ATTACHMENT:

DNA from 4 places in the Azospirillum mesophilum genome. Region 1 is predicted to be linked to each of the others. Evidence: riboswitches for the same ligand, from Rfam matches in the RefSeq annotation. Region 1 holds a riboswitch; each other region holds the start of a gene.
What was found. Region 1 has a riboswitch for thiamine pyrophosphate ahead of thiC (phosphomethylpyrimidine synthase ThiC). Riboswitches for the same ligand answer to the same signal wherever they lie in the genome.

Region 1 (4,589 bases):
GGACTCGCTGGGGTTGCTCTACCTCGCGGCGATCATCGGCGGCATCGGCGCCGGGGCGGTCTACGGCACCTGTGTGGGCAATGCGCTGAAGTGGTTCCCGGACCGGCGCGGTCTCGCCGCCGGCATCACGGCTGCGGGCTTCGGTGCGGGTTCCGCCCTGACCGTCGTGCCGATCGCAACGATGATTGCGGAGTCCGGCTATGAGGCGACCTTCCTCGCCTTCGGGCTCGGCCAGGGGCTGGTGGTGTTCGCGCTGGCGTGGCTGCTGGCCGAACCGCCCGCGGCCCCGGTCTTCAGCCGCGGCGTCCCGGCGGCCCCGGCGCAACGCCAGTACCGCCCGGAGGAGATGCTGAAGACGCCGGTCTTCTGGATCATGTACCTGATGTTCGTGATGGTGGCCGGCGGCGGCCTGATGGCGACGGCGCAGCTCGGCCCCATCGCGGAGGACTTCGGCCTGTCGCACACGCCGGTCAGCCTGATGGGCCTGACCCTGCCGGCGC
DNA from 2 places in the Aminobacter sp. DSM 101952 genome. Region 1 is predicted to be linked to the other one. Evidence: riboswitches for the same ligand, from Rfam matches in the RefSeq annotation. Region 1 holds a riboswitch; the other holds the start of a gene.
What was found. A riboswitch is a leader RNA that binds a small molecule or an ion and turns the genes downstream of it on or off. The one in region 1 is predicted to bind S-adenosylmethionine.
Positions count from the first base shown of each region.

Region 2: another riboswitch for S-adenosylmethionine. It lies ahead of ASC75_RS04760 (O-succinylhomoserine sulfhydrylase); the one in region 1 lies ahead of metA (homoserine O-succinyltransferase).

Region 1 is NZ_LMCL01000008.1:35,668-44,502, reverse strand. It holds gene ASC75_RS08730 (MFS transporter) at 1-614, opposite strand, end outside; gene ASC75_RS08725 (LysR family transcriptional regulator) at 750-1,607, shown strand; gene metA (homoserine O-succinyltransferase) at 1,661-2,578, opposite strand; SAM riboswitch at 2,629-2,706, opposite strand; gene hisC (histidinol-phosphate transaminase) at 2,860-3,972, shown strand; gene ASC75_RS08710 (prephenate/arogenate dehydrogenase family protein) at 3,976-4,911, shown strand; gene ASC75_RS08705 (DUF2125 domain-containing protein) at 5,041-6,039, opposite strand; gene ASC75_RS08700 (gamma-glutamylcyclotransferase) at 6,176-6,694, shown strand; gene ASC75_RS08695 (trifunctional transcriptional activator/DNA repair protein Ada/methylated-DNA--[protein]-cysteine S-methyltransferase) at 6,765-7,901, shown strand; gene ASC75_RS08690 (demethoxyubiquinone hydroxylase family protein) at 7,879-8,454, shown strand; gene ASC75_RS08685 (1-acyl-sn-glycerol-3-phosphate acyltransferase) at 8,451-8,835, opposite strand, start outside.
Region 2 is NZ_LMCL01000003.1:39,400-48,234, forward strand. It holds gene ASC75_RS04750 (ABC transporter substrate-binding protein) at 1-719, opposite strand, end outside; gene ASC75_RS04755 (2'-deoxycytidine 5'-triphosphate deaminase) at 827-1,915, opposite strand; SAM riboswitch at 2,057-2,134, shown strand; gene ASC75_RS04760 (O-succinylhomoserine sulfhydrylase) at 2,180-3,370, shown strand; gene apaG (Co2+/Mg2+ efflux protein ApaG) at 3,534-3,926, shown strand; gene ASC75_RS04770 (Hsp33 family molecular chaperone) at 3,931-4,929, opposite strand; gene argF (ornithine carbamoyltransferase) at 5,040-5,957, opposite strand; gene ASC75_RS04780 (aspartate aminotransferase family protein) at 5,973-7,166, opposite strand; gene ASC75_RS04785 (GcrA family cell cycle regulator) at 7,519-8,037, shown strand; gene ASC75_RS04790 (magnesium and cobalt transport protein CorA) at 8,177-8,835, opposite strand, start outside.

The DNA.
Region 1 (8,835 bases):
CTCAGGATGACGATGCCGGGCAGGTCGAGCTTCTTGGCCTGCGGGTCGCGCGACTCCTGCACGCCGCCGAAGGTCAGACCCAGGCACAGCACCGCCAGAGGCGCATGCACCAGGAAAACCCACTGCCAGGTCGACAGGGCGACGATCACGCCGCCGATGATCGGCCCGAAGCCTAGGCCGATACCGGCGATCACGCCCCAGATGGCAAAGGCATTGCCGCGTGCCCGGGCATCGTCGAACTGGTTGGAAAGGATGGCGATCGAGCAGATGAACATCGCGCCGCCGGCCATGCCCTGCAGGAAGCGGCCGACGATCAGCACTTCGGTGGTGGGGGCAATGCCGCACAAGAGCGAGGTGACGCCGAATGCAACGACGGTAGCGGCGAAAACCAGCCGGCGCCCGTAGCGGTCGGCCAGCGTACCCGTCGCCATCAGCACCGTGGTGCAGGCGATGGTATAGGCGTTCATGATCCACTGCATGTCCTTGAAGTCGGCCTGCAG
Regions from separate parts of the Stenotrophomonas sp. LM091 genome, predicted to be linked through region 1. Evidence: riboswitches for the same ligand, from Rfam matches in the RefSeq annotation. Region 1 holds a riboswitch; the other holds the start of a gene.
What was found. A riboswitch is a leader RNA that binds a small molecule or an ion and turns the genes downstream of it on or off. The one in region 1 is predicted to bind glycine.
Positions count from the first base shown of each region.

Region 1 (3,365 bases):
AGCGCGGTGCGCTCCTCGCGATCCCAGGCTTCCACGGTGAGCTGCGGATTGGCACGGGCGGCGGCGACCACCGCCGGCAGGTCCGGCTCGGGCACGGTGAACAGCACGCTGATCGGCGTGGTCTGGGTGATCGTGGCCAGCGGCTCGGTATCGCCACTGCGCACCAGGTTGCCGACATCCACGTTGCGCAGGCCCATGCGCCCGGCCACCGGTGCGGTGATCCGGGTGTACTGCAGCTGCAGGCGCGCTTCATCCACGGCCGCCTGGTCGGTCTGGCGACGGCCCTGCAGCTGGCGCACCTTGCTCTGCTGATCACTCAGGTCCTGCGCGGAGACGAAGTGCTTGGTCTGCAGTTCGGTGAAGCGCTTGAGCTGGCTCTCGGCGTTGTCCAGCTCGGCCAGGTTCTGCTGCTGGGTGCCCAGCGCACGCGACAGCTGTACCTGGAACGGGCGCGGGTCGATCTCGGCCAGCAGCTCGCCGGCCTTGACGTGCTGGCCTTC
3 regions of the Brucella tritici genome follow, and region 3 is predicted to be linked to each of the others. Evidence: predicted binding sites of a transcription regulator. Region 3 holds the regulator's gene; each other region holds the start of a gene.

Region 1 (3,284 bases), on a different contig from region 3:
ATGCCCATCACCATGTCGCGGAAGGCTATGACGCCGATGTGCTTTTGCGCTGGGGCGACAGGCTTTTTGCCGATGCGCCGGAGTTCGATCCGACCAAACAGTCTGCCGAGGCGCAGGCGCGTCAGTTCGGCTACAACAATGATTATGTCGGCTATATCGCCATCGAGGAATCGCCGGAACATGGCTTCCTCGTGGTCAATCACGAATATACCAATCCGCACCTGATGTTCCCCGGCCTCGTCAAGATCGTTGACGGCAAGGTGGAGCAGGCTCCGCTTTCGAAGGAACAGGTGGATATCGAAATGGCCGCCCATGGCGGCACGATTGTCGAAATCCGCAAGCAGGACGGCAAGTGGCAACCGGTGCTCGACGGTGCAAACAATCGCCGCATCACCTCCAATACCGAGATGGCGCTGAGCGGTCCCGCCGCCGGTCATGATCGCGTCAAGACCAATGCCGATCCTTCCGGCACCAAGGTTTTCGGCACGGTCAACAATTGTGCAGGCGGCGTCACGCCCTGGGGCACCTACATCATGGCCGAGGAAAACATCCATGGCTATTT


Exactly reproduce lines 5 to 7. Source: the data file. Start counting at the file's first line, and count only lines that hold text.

DNA from 2 places in the Aminobacter sp. DSM 101952 genome. Region 1 is predicted to be linked to the other one. Evidence: riboswitches for the same ligand, from Rfam matches in the RefSeq annotation. Region 1 holds a riboswitch; the other holds the start of a gene.
What was found. A riboswitch is a leader RNA that binds a small molecule or an ion and turns the genes downstream of it on or off. The one in region 1 is predicted to bind S-adenosylmethionine.
Positions count from the first base shown of each region.